wikipedia:Sphinx of Hatshepsut with unusual rounded ears and ruff that stress the lioness features of the statue, but with five toes – newel post decorations from the lower ramp of her tomb complex. The statue incorporated the nemes headcloth and a royal beard; two defining characteristics of an Egyptian pharaoh. It was placed along with others in Hatshepsut's mortuary temple at Deir el-Bahri. Thutmose III later on destroyed them but they were reassembled by the Metropolitan Museum of Art. Date: 1479–1458 BC. Period: New Kingdom. 18th Dynasty. Medium: Granite, paint.
These two statues once resembled each other, however, the symbols of her pharaonic power: the wikipedia:Uraeus, Double Crown, and traditional false beard have been stripped from the left image; many images portraying Hatshepsut were destroyed or vandalized within decades of her death, possibly by Amenhotep II at the end of the reign of Thutmose III, while he was his co-regent, in order to assure his own rise to pharaoh and then, to claim many of her accomplishments as his.
The image of Hatshepsut has been deliberately chipped away and removed – Ancient Egyptian wing of the wikipedia:Royal Ontario Museum
This Relief Fragment Depicting Atum and Hatshepsut was uncovered in Lower Asasif, in the area of Hatshepsut's Valley Temple. It depicts the god Atum, one of Egypt's creator gods, at the left, investing Hatshepsut with royal regalia. Date: 1479–1458 BC. 18th Dynasty. Medium: Painted limestone.
Life-sized statue of Hatshepsut. She is shown wearing the nemes-headcloth and shendyt-kilt, which are both traditional for an Egyptian king. The statue is more feminine, given the body structure. Traces of blue pigments showed that the statue was originally painted. Date: 1479–1458 BC. Period: New Kingdom. 18th Dynasty. Medium: Indurated limestone, paint. Location: Deir el-Bahri, Thebes, Egypt.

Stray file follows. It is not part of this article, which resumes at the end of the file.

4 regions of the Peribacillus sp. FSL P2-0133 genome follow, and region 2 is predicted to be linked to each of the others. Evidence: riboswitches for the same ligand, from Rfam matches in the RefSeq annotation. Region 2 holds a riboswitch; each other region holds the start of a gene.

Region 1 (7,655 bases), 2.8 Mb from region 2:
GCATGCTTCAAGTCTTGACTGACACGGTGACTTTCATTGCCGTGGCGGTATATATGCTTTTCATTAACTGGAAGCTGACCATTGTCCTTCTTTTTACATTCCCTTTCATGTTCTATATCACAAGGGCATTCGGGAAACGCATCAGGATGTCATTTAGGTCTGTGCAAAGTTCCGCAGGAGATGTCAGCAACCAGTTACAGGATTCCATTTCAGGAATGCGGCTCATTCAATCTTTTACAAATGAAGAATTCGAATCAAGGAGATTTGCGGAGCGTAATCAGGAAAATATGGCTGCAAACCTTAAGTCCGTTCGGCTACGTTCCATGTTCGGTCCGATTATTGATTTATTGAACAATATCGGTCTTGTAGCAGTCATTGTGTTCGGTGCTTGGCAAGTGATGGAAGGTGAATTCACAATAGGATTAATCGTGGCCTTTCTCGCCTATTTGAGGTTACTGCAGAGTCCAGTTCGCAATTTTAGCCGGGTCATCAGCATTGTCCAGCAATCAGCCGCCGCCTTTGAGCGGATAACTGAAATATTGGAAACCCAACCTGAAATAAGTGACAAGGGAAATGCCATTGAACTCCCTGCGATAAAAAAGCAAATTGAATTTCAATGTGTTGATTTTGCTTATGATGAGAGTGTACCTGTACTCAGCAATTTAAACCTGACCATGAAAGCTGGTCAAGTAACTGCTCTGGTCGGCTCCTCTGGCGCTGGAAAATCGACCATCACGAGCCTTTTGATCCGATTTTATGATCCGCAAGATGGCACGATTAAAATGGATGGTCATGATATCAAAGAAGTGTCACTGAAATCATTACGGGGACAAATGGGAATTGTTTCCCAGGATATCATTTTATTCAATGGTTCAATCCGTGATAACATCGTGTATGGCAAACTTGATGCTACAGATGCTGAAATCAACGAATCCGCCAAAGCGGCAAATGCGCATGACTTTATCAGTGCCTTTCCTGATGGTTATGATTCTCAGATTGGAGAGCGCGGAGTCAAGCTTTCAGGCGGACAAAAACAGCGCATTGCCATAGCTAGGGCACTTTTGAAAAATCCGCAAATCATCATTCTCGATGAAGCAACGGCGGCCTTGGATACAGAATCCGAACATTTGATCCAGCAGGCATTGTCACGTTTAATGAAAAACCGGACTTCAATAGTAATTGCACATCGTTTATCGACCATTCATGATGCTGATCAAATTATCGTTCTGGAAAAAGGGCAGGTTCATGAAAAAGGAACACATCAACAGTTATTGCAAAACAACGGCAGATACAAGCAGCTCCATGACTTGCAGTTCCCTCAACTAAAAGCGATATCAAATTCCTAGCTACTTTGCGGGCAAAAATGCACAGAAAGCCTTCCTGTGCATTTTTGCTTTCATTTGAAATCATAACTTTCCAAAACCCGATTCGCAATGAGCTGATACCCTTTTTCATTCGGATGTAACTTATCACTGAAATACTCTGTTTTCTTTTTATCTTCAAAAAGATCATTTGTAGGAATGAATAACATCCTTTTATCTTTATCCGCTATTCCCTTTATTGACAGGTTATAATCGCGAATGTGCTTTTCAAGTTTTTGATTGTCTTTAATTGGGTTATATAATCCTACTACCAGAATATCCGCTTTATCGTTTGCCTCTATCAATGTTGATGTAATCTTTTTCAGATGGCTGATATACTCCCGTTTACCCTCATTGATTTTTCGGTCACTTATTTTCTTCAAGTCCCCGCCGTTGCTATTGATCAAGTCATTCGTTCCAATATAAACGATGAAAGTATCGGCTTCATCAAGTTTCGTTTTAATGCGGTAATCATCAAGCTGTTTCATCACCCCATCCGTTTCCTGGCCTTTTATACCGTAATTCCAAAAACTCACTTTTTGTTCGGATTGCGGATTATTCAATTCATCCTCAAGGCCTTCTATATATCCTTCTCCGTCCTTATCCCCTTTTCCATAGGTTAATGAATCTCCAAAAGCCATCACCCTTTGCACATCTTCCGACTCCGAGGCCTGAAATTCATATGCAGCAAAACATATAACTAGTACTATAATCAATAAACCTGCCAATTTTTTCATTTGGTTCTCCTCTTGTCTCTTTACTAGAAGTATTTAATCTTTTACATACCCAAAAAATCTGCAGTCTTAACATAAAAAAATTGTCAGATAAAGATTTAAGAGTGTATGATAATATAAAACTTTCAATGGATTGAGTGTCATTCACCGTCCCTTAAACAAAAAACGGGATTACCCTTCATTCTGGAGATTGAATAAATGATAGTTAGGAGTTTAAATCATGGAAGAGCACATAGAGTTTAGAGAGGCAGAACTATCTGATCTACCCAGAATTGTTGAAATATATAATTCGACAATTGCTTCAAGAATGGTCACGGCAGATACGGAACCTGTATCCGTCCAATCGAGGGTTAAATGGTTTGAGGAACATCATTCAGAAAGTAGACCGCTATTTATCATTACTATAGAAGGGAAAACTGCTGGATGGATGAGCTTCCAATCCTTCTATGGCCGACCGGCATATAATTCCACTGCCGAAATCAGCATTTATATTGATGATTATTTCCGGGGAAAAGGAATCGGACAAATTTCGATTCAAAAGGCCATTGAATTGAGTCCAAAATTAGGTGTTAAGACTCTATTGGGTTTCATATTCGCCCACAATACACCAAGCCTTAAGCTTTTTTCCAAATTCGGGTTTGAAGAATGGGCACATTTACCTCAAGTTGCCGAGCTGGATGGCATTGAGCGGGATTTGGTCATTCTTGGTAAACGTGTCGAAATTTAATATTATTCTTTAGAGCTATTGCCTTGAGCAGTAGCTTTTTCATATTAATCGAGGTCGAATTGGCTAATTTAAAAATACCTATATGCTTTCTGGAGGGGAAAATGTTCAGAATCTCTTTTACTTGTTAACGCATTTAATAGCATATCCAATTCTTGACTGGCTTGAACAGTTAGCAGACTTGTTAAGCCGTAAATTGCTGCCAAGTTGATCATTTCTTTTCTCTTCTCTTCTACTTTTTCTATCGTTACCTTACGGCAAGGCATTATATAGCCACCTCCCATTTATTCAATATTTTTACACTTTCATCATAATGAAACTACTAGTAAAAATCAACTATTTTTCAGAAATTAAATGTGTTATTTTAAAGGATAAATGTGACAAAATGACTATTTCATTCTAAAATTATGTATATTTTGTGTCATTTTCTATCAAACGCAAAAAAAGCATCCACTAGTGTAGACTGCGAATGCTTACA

A kneeling statue of Hatshepsut located at the central sanctuary in Deir el-Bahri dedicated to the god Amun-Re. The inscriptions on the statue showed that Hatshepsut is offering Amun-Re Maat, which translates to truth, order or justice. This shows that Hatshepsut is indicating that her reign is based on Maat. Date: 1479–1458 BC. Period: New Kingdom. 18th Dynasty. Medium: Granite. Location: Deir el-Bahri, Thebes, Egypt.
Left – Knot Amulet. Middle – Meskhetyu Instrument. Right – Ovoid Stone. On the knot amulet, Hatshepsut's name throne name, Maatkare, and her expanded name with Amun are inscribed. The Meskhetyu Instrument was used during a funerary ritual, Opening of the Mouth, to revive the deceased. On the Ovoid Stone, hieroglyphics was inscribed on it. The hieroglyphics translate to "The Good Goddess, Maatkare, she made [it] as her monument for her father, Amun-Re, at the stretching of the cord over Djeser-djeseru-Amun, which she did while alive." The stone may have been used as a hammering stone.
- Sphinx of Hatshepsut. metmuseum.org. Retrieved on 26 November 2018.
- Stele of Hatshepsut and Thutmose III – Vatican Museums (in en). Retrieved on 3 December 2018.
- Relief Fragment Depicting Atum and Hatshepsut. metmuseum.org. Retrieved on 3 December 2018.
- Seated Statue of Hatshepsut. metmuseum.org. Retrieved on 26 November 2018.
- Large Kneeling Statue of Hatshepsut. metmuseum.org. Retrieved on 26 November 2018.
- Roehrig, Catharine (2005) Hatshepsut: From Queen to Pharaoh, The Metropolitan Museum of Art, pp. 145